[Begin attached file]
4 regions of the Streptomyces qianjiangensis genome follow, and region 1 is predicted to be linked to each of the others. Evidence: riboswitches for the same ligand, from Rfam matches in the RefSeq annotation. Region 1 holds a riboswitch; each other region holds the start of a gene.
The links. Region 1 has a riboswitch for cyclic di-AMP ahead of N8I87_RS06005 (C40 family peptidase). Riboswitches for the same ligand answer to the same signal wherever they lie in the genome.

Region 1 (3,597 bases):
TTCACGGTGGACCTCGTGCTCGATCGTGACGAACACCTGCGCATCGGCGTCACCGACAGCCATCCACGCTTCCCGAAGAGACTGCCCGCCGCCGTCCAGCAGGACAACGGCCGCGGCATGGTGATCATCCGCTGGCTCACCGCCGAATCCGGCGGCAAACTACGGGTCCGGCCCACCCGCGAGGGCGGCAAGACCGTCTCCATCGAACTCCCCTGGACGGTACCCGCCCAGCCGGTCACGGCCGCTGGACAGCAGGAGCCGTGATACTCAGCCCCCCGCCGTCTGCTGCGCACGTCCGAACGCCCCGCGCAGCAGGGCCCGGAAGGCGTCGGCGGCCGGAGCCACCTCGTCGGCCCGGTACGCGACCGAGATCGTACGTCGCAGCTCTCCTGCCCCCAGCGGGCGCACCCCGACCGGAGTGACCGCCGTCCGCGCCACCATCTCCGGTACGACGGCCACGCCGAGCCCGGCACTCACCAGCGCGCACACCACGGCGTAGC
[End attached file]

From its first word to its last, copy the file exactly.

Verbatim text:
4 regions of the Streptomyces qianjiangensis genome follow, and region 1 is predicted to be linked to each of the others. Evidence: riboswitches for the same ligand, from Rfam matches in the RefSeq annotation. Region 1 holds a riboswitch; each other region holds the start of a gene.
The links. Region 1 has a riboswitch for cyclic di-AMP ahead of N8I87_RS06005 (C40 family peptidase). Riboswitches for the same ligand answer to the same signal wherever they lie in the genome.

Region 1 (3,597 bases):
TTCACGGTGGACCTCGTGCTCGATCGTGACGAACACCTGCGCATCGGCGTCACCGACAGCCATCCACGCTTCCCGAAGAGACTGCCCGCCGCCGTCCAGCAGGACAACGGCCGCGGCATGGTGATCATCCGCTGGCTCACCGCCGAATCCGGCGGCAAACTACGGGTCCGGCCCACCCGCGAGGGCGGCAAGACCGTCTCCATCGAACTCCCCTGGACGGTACCCGCCCAGCCGGTCACGGCCGCTGGACAGCAGGAGCCGTGATACTCAGCCCCCCGCCGTCTGCTGCGCACGTCCGAACGCCCCGCGCAGCAGGGCCCGGAAGGCGTCGGCGGCCGGAGCCACCTCGTCGGCCCGGTACGCGACCGAGATCGTACGTCGCAGCTCTCCTGCCCCCAGCGGGCGCACCCCGACCGGAGTGACCGCCGTCCGCGCCACCATCTCCGGTACGACGGCCACGCCGAGCCCGGCACTCACCAGCGCGCACACCACGGCGTAGC